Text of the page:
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Battery Notes

Law Notes > Intentional Torts Notes

This is an extract of our Battery document, which we sell as part of our Intentional Torts Notes collection written by the top tier of Griffith University students.

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A battery is a direct act by the defendant causing bodily contact with the plaintiff
without their consent - Marion's Case
Direct interference with a body
o Doesn't matter how severe it is - if contact occurs, it is a battery
o Anger is not a factor
SS? Cole v Turner
Battery and assault are closely related and will often arise on the same
o Can have one without the other
SS? If someone is hit from behind, or hit while sleeping
* Battery without assault * Action without threat
SS? If someone shakes their fists at someone else but does not
hit them, or someone points a gun at someone but does not
shoot them * Assault without battery * Threat without action

To establish a battery, it must be shown that
o A direct act of the defendant made or had the effect of causing
contact with the body of another
o The direct act was intentional or reckless

Answering a battery hypothetical:

1. Definition of battery, with authority
2. Is the act direct, resulting in contact with another?
a. Does the plaintiff need knowledge of the contact?
3. Is the act or conduct intentional?
4. Is the act positive, as opposed to passive?
5. Is the act voluntary?
6. Is there a defence to the contact?
a. Is there consent?
b. Is there a lawful excuse?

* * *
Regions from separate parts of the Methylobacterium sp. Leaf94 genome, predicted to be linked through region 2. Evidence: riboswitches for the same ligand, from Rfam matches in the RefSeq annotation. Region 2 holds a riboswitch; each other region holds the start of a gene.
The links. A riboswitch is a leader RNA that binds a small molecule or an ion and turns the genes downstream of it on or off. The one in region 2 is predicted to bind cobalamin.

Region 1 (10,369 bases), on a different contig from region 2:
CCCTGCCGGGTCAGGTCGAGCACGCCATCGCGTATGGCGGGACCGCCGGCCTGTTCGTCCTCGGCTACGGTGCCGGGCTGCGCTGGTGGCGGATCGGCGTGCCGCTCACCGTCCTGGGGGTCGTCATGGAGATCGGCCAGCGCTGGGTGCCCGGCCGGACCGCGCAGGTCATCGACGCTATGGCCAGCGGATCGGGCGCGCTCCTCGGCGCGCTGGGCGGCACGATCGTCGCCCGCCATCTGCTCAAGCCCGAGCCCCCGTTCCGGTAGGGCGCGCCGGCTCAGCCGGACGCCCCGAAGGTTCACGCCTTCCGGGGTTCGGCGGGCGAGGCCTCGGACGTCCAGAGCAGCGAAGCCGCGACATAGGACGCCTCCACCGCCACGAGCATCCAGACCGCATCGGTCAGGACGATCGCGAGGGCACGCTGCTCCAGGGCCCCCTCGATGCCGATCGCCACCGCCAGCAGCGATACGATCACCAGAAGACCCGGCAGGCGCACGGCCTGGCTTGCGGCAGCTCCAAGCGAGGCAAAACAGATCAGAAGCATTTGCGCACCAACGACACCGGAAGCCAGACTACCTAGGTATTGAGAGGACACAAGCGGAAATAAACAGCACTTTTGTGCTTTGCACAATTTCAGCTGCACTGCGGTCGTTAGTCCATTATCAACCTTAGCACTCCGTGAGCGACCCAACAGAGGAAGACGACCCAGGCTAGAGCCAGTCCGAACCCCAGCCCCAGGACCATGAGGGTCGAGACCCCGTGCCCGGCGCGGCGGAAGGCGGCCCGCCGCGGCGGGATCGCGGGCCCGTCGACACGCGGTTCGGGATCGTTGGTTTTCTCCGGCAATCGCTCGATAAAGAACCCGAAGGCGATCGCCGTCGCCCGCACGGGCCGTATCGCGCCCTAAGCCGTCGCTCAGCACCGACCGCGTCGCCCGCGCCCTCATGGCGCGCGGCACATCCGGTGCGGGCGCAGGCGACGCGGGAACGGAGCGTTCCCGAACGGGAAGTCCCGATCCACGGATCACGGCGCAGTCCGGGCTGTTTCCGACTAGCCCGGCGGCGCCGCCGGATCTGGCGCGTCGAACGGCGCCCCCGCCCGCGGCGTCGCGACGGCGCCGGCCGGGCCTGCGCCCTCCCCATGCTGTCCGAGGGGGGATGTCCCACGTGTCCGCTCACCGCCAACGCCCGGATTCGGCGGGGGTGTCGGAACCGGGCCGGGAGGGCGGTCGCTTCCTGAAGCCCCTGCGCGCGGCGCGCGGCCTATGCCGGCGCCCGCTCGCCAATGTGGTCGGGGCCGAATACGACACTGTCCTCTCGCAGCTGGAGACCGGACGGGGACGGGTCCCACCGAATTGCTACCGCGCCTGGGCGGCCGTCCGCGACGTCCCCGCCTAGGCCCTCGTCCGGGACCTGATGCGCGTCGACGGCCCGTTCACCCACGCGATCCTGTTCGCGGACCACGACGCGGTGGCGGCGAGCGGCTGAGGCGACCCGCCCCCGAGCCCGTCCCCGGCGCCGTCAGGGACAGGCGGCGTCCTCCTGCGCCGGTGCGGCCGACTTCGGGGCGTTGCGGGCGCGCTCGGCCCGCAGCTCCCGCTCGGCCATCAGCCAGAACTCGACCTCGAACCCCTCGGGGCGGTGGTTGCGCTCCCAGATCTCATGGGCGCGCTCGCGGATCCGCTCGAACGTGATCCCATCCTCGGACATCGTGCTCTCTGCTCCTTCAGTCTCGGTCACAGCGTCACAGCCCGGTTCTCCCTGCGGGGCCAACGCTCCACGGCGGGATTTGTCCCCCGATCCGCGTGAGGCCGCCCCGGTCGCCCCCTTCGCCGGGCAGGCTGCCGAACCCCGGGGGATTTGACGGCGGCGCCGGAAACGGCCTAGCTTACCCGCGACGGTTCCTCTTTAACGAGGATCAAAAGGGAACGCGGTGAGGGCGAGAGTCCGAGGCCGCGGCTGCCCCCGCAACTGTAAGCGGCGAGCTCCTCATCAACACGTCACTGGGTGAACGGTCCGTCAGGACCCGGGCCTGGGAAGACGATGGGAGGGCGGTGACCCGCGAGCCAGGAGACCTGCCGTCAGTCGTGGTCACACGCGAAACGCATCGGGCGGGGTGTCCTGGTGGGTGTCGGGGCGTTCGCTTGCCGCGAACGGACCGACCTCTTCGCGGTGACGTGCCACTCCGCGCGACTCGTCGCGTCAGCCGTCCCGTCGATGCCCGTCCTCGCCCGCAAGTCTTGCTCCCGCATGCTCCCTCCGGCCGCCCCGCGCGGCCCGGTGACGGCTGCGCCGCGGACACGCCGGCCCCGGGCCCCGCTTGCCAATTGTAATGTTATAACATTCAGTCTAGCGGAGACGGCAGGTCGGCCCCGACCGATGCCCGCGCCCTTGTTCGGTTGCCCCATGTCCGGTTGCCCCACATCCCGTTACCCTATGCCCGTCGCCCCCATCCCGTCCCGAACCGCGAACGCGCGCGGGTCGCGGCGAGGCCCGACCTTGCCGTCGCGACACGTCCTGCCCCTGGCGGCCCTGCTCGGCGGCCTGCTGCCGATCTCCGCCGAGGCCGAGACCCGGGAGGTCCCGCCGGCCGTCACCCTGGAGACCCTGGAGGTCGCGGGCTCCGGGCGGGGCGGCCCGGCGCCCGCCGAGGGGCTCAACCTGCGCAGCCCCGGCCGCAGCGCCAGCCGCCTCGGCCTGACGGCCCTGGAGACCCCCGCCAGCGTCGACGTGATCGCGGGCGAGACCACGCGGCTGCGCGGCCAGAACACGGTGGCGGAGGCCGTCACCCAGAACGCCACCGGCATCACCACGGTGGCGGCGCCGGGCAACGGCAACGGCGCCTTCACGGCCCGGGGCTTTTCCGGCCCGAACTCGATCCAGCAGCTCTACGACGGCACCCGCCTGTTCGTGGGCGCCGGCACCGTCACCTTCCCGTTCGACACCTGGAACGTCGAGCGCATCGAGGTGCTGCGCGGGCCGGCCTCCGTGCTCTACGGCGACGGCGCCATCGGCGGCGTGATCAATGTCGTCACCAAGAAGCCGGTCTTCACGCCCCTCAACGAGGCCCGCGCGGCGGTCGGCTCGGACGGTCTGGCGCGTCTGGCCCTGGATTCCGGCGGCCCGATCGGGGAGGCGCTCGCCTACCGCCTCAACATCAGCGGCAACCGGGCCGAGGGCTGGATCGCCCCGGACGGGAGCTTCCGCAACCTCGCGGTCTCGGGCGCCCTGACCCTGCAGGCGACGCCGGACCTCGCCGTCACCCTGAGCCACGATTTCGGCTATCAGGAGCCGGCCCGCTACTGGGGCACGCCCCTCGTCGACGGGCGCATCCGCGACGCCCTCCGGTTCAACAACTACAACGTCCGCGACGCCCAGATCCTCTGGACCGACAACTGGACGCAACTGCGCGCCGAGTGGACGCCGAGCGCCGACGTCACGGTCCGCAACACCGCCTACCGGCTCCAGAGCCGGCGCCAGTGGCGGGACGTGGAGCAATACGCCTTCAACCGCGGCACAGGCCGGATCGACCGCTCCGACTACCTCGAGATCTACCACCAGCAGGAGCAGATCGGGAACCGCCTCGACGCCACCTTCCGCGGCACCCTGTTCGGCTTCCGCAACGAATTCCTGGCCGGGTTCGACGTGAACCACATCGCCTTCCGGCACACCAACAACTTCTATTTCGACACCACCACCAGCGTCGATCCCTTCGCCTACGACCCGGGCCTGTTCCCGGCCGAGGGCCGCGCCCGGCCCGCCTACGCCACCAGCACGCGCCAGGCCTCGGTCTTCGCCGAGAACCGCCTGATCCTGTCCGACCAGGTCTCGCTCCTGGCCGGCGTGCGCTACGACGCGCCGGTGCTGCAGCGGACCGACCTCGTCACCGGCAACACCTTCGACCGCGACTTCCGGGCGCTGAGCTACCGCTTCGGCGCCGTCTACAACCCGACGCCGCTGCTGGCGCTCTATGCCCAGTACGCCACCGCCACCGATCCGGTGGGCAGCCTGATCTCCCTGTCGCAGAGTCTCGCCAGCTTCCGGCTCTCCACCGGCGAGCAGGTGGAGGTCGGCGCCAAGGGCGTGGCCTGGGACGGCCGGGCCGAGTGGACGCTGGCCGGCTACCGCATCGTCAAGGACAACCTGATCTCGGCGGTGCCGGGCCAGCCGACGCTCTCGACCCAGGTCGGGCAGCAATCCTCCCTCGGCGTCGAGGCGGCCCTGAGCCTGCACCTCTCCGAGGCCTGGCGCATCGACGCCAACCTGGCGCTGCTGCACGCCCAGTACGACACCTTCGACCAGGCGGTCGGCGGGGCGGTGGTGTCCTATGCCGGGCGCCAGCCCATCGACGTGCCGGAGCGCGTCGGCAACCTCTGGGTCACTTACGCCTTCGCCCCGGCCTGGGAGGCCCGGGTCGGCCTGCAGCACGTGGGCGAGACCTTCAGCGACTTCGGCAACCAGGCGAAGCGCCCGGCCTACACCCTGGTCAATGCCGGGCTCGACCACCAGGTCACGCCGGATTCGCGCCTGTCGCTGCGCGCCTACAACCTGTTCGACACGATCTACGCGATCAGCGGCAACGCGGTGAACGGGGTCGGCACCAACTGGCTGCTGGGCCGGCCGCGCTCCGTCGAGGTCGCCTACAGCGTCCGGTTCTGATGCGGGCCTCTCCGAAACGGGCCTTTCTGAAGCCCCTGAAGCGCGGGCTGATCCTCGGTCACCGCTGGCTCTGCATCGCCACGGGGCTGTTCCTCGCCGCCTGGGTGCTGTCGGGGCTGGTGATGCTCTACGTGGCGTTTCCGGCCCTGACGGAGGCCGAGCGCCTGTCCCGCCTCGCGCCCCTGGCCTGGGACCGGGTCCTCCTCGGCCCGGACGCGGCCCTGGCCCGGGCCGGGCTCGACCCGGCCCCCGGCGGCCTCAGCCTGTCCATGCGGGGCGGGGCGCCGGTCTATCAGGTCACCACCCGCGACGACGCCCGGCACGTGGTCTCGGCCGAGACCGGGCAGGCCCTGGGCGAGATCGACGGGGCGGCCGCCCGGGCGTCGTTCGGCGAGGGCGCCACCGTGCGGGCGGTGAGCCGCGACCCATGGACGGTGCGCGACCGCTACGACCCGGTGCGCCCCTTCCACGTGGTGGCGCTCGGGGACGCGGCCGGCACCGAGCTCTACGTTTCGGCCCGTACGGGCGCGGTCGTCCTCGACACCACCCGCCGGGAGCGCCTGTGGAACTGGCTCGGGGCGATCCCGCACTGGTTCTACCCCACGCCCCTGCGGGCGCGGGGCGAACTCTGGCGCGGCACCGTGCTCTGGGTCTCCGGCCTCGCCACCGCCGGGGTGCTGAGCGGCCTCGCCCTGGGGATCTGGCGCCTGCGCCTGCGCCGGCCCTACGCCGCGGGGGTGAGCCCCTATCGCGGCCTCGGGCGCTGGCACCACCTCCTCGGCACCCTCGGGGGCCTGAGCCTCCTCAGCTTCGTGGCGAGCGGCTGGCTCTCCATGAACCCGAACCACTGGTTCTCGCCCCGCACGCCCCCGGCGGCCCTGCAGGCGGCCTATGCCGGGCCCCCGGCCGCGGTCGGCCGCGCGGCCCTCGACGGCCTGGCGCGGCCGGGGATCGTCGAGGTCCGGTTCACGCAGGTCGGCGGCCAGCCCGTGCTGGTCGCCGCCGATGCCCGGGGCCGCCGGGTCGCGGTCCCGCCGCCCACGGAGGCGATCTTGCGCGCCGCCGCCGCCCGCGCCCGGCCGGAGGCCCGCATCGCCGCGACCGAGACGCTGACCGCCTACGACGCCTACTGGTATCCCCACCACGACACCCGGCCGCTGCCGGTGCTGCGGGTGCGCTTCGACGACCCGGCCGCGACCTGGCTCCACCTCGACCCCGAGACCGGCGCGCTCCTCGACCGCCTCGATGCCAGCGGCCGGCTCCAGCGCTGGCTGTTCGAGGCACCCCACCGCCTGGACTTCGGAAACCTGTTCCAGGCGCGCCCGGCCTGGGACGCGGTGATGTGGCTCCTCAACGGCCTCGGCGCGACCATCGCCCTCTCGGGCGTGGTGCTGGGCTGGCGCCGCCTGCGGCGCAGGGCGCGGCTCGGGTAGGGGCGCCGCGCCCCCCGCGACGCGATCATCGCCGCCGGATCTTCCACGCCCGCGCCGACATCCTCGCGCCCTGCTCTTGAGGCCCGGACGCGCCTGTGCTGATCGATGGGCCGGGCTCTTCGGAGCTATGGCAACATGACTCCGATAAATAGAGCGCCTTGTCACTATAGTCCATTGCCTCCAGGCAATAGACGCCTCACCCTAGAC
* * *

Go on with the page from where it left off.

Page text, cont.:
* * * There must be bodily contact with the plaintiff
o Hostility is not required in Australia
The interference of the plaintiff must be as a direct, not a consequential
result of the action of the defendant
The plaintiff has to show that the contact was direct and intentional
o The defendant attempts to show a lack of fault
SS? McHale v Watson
o The defendant also has to prove the defences

Direct v Indirect/Consequential Contact
* An injury is direct when it follows so immediately upon the act of the
defendant that it may be termed as part of the act * It is consequential if by reason of some other obvious and intervening
cause it is regarded as not part of the defendant's act, but rather as a
consequence of it
o Consequential acts are not battery

Scott v Shepherd
* Shepherd threw a lighted 'squib' made of gunpowder into the market
stall of Yates * Willis, who was close by and to protect himself, picked it up and threw
it onto the stall of Ryal. * Ryal, to save his goods, picked it up and threw it. * The squib struck Scott in the face and blinded him in one eye
Shepherd a? Willis a? Ryal a? Scott * HELD: Majority found there was a battery for the plaintiff
o Defendant's act was unlawful (breach of eace and breach of
o Willis and Ryal acted under compulsive necessity for their own
safety, not as free agents
o Therefore, their actions did not break the chain of directness * Blackstone J DISSENTING: injury was consequential and should be an
action on the case * This case shows that contact does not need to involve D physically
touching P but the act does

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